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In the Classroom > Picturing America Lessons > Paul Revere's Ride

Back to Paul Revere's Ride: the Story, the Hero, the Truth

Suggested Answers for "Paul Revere's Ride: the Story, the Hero, the Truth" Questions

Answers to Examining Expressive Content Questions

What mood did Grant Wood set in his painting, "The Midnight Ride of Paul Revere"?

cartoonish, child-like, simplified, unreal, idealized, sanitized

How did he achieve it?

Wood used bold, crisp lines, clear light, geometric shapes & too-perfect trees, flat colors, exaggerated unreal moonlight, viewpoint- looking down from above

What effect does looking down upon this scene create?

setting looks more like a child created it with building blocks; an emotional distance is created- the viewer is not part of the scene

How does he focus the viewer's eye on the most important activity happening in the picture?

The light is brightest at that spot and the eye moves down the lit steeple to the figures below, the rider is by the tallest building at a point where the road curves away into the background

What ties the scene together?

The road

Wood was not concerned with historical accuracy with this image. What evidence do you see of that? Why might he have chosen to not be historically accurate with his details?

the moonlight and lights in houses (supposedly lit by candles) are too bright, trees look like lollipops, architectural styles depicted are not all correct for the time period, the cliffs are fanciful. Wood created the setting- he is not representing an actual town. He wanted his image to appear dreamlike, unreal.

John Singleton Copley's painting of Paul Revere: Where does the artist focus the viewer's eye and how does he do that?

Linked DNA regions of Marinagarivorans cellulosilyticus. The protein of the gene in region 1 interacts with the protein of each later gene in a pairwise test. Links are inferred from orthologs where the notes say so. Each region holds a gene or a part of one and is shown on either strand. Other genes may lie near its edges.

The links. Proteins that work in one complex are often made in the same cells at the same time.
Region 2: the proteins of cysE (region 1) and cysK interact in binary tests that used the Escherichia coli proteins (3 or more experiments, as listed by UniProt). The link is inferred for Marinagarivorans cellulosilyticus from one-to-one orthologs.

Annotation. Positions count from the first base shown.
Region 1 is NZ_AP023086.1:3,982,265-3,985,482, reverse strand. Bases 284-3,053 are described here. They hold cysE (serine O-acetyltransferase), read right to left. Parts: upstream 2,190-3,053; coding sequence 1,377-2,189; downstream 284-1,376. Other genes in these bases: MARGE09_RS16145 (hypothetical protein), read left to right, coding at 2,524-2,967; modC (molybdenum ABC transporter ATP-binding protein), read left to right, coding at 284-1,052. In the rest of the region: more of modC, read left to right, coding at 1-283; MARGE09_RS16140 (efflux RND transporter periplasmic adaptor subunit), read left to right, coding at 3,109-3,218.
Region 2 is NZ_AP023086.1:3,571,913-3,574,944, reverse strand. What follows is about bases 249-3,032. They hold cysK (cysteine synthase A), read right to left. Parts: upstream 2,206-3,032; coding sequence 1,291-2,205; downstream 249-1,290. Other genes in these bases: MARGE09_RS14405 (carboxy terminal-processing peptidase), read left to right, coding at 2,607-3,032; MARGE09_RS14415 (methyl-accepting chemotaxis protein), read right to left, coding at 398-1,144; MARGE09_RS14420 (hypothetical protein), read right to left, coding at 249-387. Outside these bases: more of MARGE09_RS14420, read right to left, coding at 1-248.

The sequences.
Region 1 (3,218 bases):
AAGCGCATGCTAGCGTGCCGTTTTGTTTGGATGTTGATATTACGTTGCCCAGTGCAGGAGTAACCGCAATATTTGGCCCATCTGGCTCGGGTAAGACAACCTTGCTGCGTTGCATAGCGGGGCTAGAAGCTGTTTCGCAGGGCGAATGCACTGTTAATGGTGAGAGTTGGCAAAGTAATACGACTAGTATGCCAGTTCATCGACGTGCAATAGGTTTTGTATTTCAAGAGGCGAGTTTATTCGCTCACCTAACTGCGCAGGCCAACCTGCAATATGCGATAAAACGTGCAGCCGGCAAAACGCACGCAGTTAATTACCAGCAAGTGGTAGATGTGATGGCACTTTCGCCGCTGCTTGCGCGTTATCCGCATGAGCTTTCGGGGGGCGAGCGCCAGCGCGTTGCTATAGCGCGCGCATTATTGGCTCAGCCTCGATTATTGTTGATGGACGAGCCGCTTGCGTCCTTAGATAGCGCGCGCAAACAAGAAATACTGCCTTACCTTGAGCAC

The viewer's eye is focused on Revere's face, specifically his eye and eyebrow. Copley has provided a frame of Revere's face by placing his hand beneath his chin and by placing the dark, unbroken background behind him. Half of Revere's face is in shadow, which further accents his eye and eyebrow. Revere's position is that of a triangle and the viewer's eye is drawn to his face at the top of that triangle.

Why might Paul Revere have considered himself to be worthy of a Copley portrait?

He was well-known in Boston for his skills as a silversmith and engraver; he was a successful businessman and artisan of a highly regarded craft.

What did Copley, or possibly Revere, do to make Revere's craft of silversmith appear to be a worthy art?

The surface of the table shines and is unmarred, and the teapot gleams. Revere is clean- no smudged clothing, dirty hands, or broken fingernails, but he was the head of his shop and except for perhaps the engraving (which would not have dirtied his clothing or hands), he hired other men to do the work of making the teapots, etc.

What clues do you get from this painting about what Revere thought of himself? What did he want viewers to see?

He appears self-assured, confident; he might have wanted viewers to see that he would get the job done and do it well.